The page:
The Golden Rule

The “Golden Rule” which evolved in the mid 1970’s to protect seniors making Wills. Templeton in Kenward v Adams 1975 can be paraphrased:

In the case of an aged testator or a testator who has suffered a serious illness, there is one golden rule which should also be observed: however straightforward matters may appear and however difficult or tactless it may be to suggest that precautions be taken, the making of a will be such a testator out to be witnessed or approved by a medical practitioner who satisfies himself of the capacity of the testator and records and preserves his examination and finding.
In the last 20 years, the Golden Rule has been used in Great Britain, Canadian and U.S. Common Law in financial dealings with those that are elderly, those who have been sick, and/or seniors who confront complex financial decisions.

A Hierarchy of Capacity Levels
Can an person “appreciate” the implications of a major financial decision? Can she weigh the pros and cons of such a decision, rationally manipulate the options and/or make choices consistent with her long-standing values and preferences? A court or jury may have to determine if a litigant is, or was, competent to make financial decisions. This is why the Golden Rule indicates testing a person’s financial capacity before engaging in making or changing a Will, etc. Fortunately, there is guidance available as the variable standards that are applied from state-to-state are typically grouped into five broad categories:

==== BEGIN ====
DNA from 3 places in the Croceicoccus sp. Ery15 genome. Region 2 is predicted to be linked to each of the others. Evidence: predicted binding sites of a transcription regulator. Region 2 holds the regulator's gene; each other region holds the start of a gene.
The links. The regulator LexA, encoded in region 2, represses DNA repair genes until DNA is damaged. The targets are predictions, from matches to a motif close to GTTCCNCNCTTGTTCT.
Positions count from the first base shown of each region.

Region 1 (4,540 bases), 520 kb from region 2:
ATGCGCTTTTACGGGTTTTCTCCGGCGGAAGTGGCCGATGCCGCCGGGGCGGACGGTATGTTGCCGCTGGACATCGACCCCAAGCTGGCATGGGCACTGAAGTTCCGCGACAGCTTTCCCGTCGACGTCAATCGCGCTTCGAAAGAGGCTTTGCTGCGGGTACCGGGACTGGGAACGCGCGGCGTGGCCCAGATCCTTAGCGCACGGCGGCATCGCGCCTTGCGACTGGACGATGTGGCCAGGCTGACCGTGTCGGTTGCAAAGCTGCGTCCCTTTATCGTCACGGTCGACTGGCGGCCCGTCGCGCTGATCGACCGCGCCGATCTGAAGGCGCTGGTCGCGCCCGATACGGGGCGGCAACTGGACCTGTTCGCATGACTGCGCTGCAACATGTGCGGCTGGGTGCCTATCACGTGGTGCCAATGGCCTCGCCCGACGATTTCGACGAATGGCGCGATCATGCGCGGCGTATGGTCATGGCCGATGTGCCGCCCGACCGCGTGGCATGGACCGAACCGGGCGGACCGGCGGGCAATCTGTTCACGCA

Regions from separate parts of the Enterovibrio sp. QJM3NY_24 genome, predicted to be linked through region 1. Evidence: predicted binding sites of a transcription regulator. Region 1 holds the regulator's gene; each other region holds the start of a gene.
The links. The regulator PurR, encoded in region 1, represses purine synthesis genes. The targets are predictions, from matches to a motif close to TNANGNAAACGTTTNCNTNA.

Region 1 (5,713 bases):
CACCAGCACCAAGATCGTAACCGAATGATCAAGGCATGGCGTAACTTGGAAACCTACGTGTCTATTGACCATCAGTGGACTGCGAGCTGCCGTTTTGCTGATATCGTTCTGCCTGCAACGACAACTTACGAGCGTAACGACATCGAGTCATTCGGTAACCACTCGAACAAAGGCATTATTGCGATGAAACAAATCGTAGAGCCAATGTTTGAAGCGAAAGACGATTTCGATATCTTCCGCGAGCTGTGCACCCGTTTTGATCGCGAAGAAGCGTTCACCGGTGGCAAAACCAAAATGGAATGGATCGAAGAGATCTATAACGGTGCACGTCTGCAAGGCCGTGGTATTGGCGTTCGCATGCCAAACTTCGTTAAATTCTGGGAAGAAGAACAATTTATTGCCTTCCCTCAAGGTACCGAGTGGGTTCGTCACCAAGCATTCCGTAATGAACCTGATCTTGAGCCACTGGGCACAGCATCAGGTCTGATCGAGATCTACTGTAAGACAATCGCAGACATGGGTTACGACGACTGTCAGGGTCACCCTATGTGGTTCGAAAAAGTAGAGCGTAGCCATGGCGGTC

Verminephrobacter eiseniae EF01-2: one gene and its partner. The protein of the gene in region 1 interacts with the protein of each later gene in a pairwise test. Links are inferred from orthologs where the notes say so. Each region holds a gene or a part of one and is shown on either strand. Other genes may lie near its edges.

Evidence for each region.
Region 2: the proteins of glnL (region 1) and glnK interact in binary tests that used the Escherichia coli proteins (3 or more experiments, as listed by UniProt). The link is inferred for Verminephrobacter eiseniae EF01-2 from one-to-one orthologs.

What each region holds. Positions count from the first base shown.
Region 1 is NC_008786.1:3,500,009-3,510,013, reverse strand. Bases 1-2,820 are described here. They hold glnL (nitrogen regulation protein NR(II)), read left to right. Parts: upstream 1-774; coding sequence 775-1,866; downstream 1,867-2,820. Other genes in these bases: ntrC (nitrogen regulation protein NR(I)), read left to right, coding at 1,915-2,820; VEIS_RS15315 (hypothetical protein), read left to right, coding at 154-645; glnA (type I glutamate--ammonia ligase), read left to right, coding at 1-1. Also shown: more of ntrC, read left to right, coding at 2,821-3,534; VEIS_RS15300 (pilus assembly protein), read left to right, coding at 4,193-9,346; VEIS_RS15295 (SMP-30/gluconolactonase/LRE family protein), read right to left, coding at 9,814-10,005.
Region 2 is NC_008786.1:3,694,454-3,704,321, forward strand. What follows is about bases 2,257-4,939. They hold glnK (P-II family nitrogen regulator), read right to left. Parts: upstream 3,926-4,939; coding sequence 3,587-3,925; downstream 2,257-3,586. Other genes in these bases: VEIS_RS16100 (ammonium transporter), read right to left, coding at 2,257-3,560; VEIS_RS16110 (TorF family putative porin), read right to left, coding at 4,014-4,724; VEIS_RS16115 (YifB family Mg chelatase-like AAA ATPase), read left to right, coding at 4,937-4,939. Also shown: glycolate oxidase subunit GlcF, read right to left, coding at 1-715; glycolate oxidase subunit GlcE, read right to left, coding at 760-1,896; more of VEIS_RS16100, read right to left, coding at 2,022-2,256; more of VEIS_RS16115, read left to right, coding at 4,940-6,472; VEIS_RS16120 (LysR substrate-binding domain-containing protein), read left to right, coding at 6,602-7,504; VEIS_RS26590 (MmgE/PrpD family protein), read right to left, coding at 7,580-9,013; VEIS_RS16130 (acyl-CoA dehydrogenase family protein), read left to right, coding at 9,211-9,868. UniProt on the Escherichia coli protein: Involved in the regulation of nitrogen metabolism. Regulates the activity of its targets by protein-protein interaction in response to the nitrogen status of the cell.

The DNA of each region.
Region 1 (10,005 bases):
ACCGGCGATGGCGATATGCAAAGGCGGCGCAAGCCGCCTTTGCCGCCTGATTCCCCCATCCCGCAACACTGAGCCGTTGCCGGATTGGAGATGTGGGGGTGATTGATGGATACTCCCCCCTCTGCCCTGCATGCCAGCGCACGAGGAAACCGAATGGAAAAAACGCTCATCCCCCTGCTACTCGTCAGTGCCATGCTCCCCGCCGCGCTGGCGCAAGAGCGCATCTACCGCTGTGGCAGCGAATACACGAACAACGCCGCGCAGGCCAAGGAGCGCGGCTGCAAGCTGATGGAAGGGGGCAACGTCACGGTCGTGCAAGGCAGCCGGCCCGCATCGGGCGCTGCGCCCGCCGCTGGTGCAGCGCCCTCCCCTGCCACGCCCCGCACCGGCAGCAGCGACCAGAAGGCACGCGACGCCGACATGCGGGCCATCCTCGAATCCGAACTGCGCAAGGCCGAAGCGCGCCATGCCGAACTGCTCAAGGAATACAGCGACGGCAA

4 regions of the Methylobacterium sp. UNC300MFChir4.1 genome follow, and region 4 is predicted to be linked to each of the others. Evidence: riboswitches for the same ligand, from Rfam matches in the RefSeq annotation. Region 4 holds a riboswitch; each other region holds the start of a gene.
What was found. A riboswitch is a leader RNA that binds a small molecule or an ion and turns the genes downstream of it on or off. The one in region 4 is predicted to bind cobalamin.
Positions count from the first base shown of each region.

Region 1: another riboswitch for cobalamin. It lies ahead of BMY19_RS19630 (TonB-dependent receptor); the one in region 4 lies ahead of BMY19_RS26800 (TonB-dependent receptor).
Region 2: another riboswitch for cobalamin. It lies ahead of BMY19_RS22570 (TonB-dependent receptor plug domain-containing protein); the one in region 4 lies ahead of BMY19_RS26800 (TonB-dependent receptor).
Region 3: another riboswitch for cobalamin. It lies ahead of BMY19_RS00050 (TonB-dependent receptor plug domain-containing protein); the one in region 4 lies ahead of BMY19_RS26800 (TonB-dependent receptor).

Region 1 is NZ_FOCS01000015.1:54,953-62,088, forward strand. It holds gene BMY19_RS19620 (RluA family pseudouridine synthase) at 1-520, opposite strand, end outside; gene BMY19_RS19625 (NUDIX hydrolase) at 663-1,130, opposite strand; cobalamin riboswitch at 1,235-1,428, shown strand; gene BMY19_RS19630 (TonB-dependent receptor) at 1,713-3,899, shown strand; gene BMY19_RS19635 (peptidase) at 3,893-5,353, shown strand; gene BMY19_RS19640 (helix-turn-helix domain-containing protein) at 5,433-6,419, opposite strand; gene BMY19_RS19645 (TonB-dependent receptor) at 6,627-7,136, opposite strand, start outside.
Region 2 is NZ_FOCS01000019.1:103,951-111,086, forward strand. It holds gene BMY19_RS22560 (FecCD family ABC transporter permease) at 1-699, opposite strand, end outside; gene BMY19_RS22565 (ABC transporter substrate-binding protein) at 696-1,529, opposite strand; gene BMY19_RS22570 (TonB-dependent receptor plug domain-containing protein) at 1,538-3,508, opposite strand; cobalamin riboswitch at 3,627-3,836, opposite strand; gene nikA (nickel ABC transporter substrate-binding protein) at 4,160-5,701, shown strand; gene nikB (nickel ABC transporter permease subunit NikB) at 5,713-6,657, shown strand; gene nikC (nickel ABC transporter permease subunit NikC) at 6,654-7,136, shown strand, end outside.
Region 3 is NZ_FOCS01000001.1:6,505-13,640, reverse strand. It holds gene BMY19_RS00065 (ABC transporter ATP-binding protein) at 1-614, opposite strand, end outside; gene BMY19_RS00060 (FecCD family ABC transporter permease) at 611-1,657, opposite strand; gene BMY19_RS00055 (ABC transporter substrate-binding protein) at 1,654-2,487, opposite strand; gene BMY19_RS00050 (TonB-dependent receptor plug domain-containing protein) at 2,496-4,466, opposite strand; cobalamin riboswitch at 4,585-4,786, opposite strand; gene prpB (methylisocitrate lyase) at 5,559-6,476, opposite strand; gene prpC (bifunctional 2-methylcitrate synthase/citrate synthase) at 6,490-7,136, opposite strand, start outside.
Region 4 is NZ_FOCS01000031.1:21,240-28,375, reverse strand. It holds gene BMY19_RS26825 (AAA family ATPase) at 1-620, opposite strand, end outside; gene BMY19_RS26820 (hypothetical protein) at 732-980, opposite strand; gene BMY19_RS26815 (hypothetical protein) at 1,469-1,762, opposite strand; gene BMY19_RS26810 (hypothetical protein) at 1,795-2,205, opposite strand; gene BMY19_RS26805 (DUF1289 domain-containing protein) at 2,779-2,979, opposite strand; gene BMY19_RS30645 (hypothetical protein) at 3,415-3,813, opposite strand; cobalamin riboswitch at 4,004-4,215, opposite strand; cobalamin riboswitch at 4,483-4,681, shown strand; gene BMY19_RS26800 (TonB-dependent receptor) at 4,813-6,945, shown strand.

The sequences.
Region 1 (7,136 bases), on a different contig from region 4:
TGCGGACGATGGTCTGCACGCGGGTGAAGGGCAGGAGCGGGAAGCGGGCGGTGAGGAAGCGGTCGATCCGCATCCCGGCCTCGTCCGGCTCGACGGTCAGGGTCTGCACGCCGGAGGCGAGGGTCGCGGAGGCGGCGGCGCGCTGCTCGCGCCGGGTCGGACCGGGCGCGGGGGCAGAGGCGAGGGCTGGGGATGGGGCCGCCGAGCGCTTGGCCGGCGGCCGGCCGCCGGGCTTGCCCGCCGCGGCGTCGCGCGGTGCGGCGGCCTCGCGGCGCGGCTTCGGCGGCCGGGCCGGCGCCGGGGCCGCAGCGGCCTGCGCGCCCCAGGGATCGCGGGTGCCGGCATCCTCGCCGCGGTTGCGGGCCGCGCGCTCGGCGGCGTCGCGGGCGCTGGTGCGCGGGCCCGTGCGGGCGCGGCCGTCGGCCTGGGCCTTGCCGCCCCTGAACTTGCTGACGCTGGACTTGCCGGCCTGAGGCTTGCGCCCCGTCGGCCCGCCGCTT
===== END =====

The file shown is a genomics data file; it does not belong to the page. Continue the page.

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The standards are usually expressed in the form of a hierarchy, as shown above. Most simply put, the rigor of the standard applied should correspond to the importance and complexity of the decision.

Undue Influence
Undue influence is a legal concept. This can be due to physical coercion or threats; however, a person with Mild Cognitive Impairment or dementia may be exceptionally susceptible to subversion of his/her will by others. Given one’s cognitive limitations, the legal standard for undue influence can be lower because the more cognitively impaired one is, the less influence needs to be exerted to compromise the elder’s judgment.*

*Shulman, K.I. et al. Assessment of Testamentary Capacity and Vulnerability to Undue Influence. Am J Psychiatry, 2007; 164: 722-727.

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